Have you ever needed to do computer artwork that involved more than simple crops and resizes? For a long time, your only real options were Paintshop Pro and Adobe Photoshop, although the rise of GIMP has provided users with a powerful free alternative. But in some cases, those tools are too powerful. What if you want something in the middle?
That’s where Paint.NET comes in. Don’t make the same mistake that I made in thinking that Paint.NET is the new version of Paint that comes with Windows 7. It’s not. Created by a guy named Rick Brewster, Paint.NET has become the best solution on Windows for when Paint is too barebones but Photoshop is too much.
It’s entirely free to use and the best part of Paint.NET is its community of plugin developers. Through the Paint.net plugin interface, you can extend the functionality of Paint.NET to be just as powerful as GIMP or Photoshop without all of the bloat and extra features that you’d never use. If you want a more in-depth overview, check out Aaron’s Paint.NET review.
How To Install Paint.NET Plugins
There are hundreds, maybe even thousands, of plugins that you can install for Paint.NET. The process isn’t as simple as the plugin interface on something like Firefox or Chrome (where all you really need to do is click on a link), but it’s still relatively easy.
Paint.NET plugins fit into two general categories: FileTypes and Effects. The installation process is the same for both of them because they all come in the form of DLL downloads. Sometimes after you download a plugin, it’ll be a ZIP or RAR file. Just unpack them and there should be a DLL inside. That’s what you want.
Once you have your plugin DLL, locate your Paint.NET installation directory. For me it was C:\Program Files\Paint.NET\ and yours should be the same if you didn’t set a custom destination when you installed it. Make sure your Paint.NET program is CLOSED before you proceed to the next step.
Inside that directory, you’ll see two subdirectories: Effects and FileTypes. Depending on the type of plugin you downloaded, you’ll want to drag-and-drop the DLL into the appropriate place. Relaunch Paint.NET and it should have the added functionality now. If not, you probably placed it in the wrong directory so move it from the one directory to the other.
Photoshop PSD (FileType)
This plugin allows you to both open PSD files and save your projects in the PSD format. I don’t expect the conversions to work 100% perfectly, but it’s almost there. For most PSD projects, anyway, you’ll be able to open and save them without a hitch, which makes it convenient when you want to fiddle around with it without having to open Photoshop.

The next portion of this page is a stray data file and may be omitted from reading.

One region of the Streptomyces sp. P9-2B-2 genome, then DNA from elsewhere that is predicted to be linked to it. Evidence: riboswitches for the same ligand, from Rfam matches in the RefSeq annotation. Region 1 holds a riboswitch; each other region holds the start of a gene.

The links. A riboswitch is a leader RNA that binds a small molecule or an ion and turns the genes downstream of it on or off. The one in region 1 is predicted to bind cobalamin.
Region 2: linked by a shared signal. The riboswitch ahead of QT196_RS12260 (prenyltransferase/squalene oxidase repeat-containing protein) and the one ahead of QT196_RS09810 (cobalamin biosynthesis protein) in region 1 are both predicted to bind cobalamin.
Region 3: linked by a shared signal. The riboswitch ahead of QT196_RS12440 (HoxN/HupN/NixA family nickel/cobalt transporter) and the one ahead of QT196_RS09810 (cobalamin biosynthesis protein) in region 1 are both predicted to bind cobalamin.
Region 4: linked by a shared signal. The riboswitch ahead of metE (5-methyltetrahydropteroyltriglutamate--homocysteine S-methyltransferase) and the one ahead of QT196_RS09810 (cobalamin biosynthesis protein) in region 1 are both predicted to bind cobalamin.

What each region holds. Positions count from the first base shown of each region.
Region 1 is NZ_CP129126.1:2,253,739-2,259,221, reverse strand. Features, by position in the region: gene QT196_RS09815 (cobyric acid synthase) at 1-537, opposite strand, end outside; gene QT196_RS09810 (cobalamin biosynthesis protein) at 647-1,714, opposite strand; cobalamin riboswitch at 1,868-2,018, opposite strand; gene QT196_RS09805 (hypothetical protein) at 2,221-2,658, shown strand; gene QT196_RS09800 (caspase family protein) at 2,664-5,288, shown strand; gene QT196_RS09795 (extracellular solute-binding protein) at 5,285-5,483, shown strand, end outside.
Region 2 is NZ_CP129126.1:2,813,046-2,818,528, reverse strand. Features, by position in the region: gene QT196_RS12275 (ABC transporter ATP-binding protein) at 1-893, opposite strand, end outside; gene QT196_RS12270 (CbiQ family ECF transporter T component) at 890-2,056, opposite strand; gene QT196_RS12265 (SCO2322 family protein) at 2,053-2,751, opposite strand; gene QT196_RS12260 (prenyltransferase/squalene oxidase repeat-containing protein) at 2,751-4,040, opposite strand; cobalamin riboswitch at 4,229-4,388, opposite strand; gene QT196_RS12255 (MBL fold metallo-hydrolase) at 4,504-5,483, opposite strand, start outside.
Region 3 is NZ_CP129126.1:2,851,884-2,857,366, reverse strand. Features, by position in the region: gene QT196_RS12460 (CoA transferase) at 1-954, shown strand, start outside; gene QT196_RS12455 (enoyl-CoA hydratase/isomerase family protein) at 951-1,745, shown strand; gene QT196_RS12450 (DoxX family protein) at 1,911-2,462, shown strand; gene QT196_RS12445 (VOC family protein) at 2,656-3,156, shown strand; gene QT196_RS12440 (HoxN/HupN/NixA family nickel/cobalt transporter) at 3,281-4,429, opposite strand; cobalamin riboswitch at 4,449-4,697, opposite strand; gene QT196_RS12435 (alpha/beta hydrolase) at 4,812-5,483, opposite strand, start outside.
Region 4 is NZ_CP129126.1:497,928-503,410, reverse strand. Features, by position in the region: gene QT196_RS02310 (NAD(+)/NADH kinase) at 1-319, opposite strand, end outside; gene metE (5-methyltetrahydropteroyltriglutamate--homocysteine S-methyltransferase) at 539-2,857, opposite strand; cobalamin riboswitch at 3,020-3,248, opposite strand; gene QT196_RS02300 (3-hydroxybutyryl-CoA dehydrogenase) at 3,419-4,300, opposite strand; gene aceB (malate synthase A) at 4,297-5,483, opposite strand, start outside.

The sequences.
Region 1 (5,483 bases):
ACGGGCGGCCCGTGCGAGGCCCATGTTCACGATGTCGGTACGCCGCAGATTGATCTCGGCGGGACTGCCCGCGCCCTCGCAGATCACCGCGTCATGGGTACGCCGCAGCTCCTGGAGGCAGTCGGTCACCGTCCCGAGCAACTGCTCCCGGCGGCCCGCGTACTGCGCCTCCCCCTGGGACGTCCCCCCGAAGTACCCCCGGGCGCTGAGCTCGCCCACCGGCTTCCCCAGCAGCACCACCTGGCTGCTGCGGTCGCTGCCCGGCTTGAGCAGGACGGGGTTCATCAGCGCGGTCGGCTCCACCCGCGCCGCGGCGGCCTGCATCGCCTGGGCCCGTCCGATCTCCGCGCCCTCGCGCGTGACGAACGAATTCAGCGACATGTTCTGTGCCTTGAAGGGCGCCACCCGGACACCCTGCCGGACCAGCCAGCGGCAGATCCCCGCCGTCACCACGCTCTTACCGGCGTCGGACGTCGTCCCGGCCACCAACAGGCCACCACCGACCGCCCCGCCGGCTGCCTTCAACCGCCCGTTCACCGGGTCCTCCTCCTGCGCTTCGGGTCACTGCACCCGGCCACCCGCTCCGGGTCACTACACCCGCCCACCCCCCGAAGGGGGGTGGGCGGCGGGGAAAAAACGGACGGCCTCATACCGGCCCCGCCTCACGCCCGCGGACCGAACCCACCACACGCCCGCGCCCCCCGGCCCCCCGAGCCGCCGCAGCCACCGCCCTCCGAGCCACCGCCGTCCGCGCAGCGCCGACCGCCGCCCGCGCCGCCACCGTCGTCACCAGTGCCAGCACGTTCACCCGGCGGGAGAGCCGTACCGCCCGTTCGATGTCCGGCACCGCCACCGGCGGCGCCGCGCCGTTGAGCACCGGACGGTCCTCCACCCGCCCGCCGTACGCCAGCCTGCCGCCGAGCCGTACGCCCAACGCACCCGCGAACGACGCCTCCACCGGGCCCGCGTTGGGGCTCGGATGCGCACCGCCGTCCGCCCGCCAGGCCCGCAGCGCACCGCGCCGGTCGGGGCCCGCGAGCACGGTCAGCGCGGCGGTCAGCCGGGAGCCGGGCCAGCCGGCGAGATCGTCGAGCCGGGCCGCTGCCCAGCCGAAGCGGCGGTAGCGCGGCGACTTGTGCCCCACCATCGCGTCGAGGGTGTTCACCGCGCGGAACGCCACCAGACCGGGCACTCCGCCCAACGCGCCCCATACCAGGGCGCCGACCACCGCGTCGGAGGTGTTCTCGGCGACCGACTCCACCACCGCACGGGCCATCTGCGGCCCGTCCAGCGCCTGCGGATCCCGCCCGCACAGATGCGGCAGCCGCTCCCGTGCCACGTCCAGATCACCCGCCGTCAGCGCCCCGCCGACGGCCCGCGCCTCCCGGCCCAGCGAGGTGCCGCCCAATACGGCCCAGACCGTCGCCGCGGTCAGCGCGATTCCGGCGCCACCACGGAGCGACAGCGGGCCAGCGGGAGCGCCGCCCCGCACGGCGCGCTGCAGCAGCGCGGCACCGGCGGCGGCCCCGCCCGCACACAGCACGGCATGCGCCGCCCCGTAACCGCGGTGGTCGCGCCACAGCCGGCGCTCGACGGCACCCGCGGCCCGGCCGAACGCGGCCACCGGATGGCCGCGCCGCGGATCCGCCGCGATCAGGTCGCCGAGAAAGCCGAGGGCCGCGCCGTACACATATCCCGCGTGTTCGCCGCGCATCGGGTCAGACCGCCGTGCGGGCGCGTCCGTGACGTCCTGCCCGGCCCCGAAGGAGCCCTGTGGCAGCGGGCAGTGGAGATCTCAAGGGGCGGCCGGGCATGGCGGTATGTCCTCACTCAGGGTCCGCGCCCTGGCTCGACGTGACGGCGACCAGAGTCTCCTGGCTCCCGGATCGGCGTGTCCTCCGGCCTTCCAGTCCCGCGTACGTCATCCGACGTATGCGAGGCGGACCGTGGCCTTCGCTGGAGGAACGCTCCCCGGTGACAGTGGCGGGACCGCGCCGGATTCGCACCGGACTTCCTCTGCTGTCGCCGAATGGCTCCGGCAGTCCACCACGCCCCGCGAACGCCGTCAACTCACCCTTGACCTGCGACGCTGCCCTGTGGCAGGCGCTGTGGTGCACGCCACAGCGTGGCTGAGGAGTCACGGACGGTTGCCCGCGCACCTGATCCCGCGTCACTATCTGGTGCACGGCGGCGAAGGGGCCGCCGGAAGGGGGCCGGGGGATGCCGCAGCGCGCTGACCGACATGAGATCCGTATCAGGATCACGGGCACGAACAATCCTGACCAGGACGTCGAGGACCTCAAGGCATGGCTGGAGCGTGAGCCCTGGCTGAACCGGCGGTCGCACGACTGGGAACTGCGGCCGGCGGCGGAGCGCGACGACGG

This plugin is similar to Photoshop’s own color balancing effect. There are three types of balancing that you can do – Highlights, Shadows, and Midtones. If you aren’t sure what color balancing is, then you can perform a quick Google search and learn within minutes because it’s a common technique in graphics work.
Color Balance+ comes as part of dpy’s plugin pack.
Though Paint.NET has a default function for placing text in your image, Text+ is a plugin that takes it to the next level. If you need precise levels of line spacing, draw positioning, and font pitch, then Text+ will work wonders for you.
Text+ comes as part of dpy’s plugin pack.
These four plugins are separate and independent but they all manipulate text, so I’m bunching them together. The Circle plugin lets you write a line of text that gets drawn in a perfect circle. The Rotate plugin lets you skew a block of text so that it becomes angled. The Spiral plugin is like the Circle plugin, except it spirals in towards the center. And the Wave plugin makes the text all wavy.
These text effects are all part of dpy’s plugin pack.
This plugin takes an image and alters it in such a way that it looks like it was taken with a true film camera. It adds a touch of motion blur, some color correction, some balancing, and a few tweaks to hue and saturation, resulting in an image that appears genuine.
Film comes as part of pyrochild’s plugin pack.
Smudge Tool (Effect)
If you need to smudge your illustrations a bit, this smudging plugin will do that for you. It may not look like anything special in the image above, but it’s really useful for softening edges in illustrations or blurring out parts of pictures that you don’t want discernible.
Smudge Tool comes as part of pyrochild’s plugin pack.
There are so many other plugins that deserve a mention but I can’t possibly list all of them here. Moral of the story? Paint.NET is extremely powerful thanks to the massive library of plugins that you can install and use. Combine that with the large, active community surrounding this great program and you’ll see why Paint.NET is so great.
Check out the Paint.NET plugin database if you want to browse through some more.
So what do you think? Do you use Paint.NET? After learning about all of these plugins, I think Paint.NET is going to become my main image editor from here on out. Share your thoughts with us in the comments!